If the makers of the recently released film Goal! ever decide to produce another film about football once their trilogy is over they could do worse than study the life of Bert Trautmann, the first overseas player and the first goalkeeper to be voted England's Footballer of the Year.
Trautmann, of whom Sir Bobby Charlton has said, "I have never seen a goalkeeper to compare with Trautmann in the 1950s", is most famous for breaking his neck in the 1956 FA Cup final between Manchester City FC and Birmingham City FC. With about 17 minutes left he dived at the feet of Birmingham striker Peter Murphy and was knocked unconscious, still clutching the ball. He was revived by smelling salts and played on. Manchester City won 3-1, with Trautmann making some important saves in the closing minutes.
Black and white images of Trautmann wandering around his goal rubbing his neck, and later as he collected his winner's medal, are among the most famous in British footballing folklore. Four days later x-rays revealed that the second of five broken vertebrae had split in two, and that he was only alive because one of the adjoining vertebrae had pushed up against it and held it in place. By then, however, Trautmann was no stranger to cheating death.
Born in Bremen, Bernhard Trautmann was 17 when he joined the Luftwaffe as a paratrooper and was one of only 90 to survive the Second World War. He was among a handful who walked away from the bombing of the town of Kleve, he survived a hand-grenade blowing up in his face, he was captured by the Russians and by the French resistance and escaped both times, and then by the Americans in 1945. He was led to the middle of a field to be shot but once again escaped, albeit with the help of some obliging GIs on this occasion.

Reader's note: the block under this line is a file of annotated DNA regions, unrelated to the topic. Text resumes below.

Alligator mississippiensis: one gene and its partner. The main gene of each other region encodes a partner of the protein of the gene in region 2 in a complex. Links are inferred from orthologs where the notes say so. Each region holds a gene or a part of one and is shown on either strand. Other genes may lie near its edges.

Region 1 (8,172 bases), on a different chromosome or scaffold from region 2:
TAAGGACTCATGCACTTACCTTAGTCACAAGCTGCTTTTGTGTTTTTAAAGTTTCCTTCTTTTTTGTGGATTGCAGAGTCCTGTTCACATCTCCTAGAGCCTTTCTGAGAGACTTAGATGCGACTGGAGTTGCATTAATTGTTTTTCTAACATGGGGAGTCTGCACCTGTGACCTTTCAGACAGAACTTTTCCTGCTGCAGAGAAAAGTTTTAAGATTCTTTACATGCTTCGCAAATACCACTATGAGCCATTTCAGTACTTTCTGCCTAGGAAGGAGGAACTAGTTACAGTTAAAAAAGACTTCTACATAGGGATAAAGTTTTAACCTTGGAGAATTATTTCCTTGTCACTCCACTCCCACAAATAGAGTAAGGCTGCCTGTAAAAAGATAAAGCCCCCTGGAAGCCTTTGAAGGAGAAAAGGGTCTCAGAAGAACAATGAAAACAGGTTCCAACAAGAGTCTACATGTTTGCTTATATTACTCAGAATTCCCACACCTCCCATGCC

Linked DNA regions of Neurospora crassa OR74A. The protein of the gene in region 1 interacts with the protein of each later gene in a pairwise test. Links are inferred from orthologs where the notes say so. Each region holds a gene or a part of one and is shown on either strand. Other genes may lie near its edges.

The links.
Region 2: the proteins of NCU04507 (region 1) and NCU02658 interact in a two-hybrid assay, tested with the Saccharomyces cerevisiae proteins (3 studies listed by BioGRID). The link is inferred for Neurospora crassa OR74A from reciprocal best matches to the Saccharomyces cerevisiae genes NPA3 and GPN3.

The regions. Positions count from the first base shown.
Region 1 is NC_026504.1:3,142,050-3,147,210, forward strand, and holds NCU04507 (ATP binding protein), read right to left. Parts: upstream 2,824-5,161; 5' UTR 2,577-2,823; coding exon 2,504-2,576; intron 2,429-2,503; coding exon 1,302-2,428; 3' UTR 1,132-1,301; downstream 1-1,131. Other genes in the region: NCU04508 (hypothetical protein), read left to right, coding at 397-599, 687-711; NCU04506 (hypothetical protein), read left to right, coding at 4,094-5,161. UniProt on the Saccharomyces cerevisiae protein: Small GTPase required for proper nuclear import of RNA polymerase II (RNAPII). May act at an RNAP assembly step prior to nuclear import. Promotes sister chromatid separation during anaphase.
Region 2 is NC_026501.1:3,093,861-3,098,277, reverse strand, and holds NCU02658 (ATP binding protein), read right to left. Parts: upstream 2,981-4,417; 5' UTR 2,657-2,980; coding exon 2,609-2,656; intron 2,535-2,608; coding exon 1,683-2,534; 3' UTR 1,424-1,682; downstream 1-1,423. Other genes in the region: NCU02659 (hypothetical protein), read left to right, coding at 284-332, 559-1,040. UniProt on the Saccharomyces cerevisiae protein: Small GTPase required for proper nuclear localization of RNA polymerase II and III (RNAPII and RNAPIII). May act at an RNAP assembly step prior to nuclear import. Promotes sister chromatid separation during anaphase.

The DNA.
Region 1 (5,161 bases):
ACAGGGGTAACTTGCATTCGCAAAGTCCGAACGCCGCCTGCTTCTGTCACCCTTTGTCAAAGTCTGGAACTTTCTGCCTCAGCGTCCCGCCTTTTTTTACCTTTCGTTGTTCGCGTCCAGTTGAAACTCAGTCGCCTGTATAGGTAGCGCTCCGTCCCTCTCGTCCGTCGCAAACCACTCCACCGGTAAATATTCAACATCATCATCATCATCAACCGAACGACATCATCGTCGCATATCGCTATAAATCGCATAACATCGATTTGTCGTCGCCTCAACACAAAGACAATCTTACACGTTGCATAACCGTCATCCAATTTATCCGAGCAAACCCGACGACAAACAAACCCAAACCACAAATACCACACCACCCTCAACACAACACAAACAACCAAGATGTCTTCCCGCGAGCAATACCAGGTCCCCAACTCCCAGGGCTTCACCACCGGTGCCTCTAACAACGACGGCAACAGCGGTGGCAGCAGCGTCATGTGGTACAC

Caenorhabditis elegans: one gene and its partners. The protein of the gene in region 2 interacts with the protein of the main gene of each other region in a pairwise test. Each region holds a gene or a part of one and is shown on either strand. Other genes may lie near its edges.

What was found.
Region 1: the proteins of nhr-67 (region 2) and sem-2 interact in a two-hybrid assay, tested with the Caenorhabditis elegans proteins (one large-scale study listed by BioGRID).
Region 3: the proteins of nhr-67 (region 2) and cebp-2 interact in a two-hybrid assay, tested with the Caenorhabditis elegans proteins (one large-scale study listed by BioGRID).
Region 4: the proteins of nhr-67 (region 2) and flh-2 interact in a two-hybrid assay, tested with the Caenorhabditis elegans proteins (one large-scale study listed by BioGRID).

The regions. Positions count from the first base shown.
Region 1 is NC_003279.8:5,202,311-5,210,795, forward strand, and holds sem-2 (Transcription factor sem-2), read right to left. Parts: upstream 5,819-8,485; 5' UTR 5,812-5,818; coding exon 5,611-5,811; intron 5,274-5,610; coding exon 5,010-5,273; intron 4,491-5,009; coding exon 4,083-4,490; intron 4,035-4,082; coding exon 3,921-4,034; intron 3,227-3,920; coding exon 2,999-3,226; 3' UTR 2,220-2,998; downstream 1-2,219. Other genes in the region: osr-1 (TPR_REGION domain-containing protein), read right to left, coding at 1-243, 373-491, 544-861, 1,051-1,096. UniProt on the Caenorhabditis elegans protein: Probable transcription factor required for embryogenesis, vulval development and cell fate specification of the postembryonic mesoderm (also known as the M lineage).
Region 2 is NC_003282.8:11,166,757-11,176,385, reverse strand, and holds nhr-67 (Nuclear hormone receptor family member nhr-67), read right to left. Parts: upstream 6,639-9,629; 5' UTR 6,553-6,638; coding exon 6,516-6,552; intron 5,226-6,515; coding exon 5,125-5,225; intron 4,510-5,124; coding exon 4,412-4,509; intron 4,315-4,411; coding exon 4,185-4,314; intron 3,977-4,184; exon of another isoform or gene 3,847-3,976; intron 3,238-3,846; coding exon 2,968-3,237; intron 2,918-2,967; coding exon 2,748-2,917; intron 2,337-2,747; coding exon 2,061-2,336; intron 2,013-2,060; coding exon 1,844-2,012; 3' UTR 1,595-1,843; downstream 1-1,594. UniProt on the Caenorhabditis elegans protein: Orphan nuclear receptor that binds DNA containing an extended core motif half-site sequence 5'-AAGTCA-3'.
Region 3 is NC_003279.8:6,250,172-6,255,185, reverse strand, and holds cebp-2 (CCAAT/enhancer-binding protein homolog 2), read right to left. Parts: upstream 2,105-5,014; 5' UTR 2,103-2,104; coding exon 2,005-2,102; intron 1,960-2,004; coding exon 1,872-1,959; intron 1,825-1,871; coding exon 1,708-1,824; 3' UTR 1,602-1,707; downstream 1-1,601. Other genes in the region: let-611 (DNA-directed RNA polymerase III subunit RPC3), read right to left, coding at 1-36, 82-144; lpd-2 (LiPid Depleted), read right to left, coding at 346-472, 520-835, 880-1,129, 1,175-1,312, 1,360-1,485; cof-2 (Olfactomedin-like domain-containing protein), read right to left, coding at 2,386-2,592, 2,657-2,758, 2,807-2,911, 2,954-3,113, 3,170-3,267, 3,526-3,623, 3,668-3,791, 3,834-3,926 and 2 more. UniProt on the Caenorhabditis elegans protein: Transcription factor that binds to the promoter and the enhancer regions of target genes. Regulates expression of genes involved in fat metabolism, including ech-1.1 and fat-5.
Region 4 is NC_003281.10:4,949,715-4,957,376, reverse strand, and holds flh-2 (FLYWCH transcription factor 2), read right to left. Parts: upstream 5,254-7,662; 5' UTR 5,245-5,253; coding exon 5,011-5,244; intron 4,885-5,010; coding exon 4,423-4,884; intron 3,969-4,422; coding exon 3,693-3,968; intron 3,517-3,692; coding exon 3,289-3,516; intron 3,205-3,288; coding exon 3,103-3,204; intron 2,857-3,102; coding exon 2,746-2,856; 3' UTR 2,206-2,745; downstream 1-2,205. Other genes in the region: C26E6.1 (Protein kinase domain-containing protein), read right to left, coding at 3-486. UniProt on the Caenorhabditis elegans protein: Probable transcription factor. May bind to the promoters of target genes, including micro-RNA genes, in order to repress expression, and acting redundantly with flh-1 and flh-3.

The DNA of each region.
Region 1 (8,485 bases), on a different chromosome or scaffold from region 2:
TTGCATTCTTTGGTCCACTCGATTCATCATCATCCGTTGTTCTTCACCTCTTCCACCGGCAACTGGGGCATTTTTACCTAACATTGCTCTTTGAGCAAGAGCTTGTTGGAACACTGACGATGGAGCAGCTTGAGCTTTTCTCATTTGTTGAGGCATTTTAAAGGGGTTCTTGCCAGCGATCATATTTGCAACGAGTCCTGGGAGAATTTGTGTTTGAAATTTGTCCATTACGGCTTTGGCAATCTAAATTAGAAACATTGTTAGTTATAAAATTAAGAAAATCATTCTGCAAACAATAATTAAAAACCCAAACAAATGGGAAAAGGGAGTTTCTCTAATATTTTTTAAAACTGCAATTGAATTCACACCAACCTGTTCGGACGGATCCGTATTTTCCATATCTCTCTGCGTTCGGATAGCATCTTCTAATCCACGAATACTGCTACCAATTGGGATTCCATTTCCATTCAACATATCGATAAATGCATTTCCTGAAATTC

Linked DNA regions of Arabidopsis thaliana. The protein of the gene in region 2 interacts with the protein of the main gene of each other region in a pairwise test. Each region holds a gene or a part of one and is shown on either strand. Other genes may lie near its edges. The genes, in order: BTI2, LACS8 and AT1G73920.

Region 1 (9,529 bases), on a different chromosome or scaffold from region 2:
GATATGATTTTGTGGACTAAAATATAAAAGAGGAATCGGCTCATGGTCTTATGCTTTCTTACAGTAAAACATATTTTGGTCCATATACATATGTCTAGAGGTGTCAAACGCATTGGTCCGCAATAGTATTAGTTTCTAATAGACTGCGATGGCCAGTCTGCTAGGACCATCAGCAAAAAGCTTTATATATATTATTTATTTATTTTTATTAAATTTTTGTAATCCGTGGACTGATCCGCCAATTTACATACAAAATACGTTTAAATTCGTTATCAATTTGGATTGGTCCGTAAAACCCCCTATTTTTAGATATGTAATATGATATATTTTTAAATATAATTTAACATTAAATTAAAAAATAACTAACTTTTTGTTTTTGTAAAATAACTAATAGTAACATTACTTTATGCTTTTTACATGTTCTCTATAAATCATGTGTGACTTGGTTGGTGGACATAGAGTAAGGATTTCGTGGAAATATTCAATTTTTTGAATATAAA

Prisoner of war
Finally, and happpily for Manchester City fans, he was captured by the British and sent to a prisoner of war camp at Ashton-in-Makerfield in Lancashire, where he remained until 1948. Having taken up football in the camp he joined City the following year, but signing a German player in those days was not popular with everyone in England and although Trautmann plays it down, it is believed he received a considerable amount of hate mail.
"The reaction was not so much against the individual Bert Trautmann, but against the German government," he told uefa.com. "
A German appearing in England so soon after the war to play football did shock some people, but with the help of my fellow professionals, especially those at Maine Road, and the British public I soon got over any difficulties. It all petered out and I played for nearly 15 years for Man City. It's my home here, like Germany is my home."
Trautmann, who also played in the 1955 final when City lost to Newcastle United FC, was the only German ever to appear in the FA Cup final until Dietmar Hamman did so for Liverpool FC in 1999. Last year he was made an Officer of the Order of the British Empire (OBE) for services to Anglo-German understanding, and last week he was back in the city where he made his name to be inducted into England's National Football Museum Hall of Fame, just two days before his 82nd birthday.
Hall of Fame
"Of course it was a big surprise," Trautmann said during the course of an evening when he was surrounded by other stars of the English game past and present such as Sir Alex Ferguson, the Charlton brothers, Bryan Robson and Ian Wright. "I'm very delighted, very grateful and very honoured. My case is a special one, coming after the war and playing for Man City, but it's a very, very great honour." He even went so far as to describe the moment when he received his award from Sir Bobby Charlton as the "highlight of his life".
Trautmann, who has lived in Valencia for the past 20 years, influenced many goalkeepers of his generation by moving the ball quickly upfield with a long throw. Of today's generation he says: "I don't see that many games, I generally only see highlights when they just show the goals, and any goalkeeper looks bad if they score against you."
Next year's FIFA World Cup in Germany of course could test Trautmann's loyalties to the limit if both England and the hosts prosper but for the moment he will settle for just being there. "I might go over there if I get an invitation from the German government," he said. "Otherwise no!"
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